Aquatic animal

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Longfin sculpin (Jordania zonope)
Cateceas (whales) Aquatic Animals

An aquatic animal is an animal, either vertebrate or invertebrate, which lives in the water for most or all of its lifetime.[1] Many insects such as mosquitoes, mayflies, dragonflies and caddisflies have aquatic larvae, with winged adults. Aquatic animals may breathe air or extract oxygen that dissolved in water through specialised organs called gills, or directly through the skin. Natural environments and the animals that live in them can be categorized as aquatic (water) or terrestrial (land). This designation is polyphyletic.

Description[edit]

The term aquatic can be applied to animals that live in either fresh water animals]]) or salt water (marine animals). However, the adjective marine is most commonly used for animals that live in saltwater, i.e. in oceans, seas, etc.

Aquatic animals (especially freshwater animals) are often of special concern to conservationists because of the fragility of their environments. Aquatic animals are subject to pressure from overfishing, destructive fishing, marine pollution and climate change. Many habitats are at risk which puts aquatic animals at risk as well.[2] Aquatic animals play an important role in the world. The biodiversity of aquatic animals provide food, energy, and even jobs.[3]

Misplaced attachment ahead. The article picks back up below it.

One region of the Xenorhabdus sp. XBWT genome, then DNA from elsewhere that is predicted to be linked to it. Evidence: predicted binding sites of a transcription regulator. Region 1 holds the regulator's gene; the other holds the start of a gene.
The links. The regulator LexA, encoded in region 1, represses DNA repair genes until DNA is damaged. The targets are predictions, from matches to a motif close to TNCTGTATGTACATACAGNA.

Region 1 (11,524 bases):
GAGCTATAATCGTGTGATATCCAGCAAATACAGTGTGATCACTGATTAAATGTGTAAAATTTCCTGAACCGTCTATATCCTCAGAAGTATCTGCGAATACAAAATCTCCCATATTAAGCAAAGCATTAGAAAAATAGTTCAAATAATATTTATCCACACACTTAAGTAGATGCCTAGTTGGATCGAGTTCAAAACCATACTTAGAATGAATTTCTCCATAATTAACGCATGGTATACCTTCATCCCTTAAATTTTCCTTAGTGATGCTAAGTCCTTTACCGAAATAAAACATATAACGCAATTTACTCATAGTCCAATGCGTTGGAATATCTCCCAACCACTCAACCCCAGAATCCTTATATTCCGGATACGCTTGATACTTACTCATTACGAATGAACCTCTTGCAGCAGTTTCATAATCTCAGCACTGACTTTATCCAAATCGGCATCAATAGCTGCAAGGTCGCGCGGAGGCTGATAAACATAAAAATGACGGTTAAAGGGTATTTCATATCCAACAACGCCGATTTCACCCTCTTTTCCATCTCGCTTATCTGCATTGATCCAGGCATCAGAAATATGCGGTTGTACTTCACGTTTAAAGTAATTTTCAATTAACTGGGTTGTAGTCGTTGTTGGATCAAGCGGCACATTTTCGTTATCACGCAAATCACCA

Air-breathing aquatic animal[edit]

In addition to water breathing animals, e.g., fish, most mollusks etc., the term "aquatic animal" can be applied to air-breathing aquatic or sea mammals such as those in the orders Cetacea (whales) and Sirenia (sea cows), which cannot survive on land, as well as the pinnipeds (true seals, eared seals, and the walrus). The term "aquatic mammal" is also applied to four-footed mammals like the river otter (Lontra canadensis) and beavers (family Castoridae), although these are technically amphibious or semiaquatic. There are up to one million types of aquatic animals and aquatic species.[4]

Amphibians, like frogs (the order Anura), while requiring water, are separated into their own environmental classification. The majority of amphibians (class Amphibia) have an aquatic larval stage, like a tadpole, but then live as terrestrial adults, and may return to the water to mate.

Certain fish also evolved to breathe air to survive oxygen-deprived water, such as Arapaima (family Osteoglossidae) and walking catfish.

Most mollusks have gills, while some fresh water ones have a lung instead (e.g. Planorbidae) and some amphibious ones have both (e.g. Ampullariidae). Many species of aquatic animals lack a backbone or are invertebrates.[5]

See also[edit]

References[edit]

  1. ^ Biology Online Dictionary: "Aquatic" Archived 31 May 2009 at the Wayback Machine
  2. ^ "Protecting Marine Wildlife". The Humane Society of the United States. Retrieved 7 October 2020.
  3. ^ "World Organisation for Animal Health (OIE)". dx.doi.org. 2 November 2016. Retrieved 28 October 2020.
  4. ^ "Ocean Habitat". Kids. 31 October 2016. Retrieved 28 October 2020.
  5. ^ "Ocean Habitat". Kids. 31 October 2016. Retrieved 28 October 2020.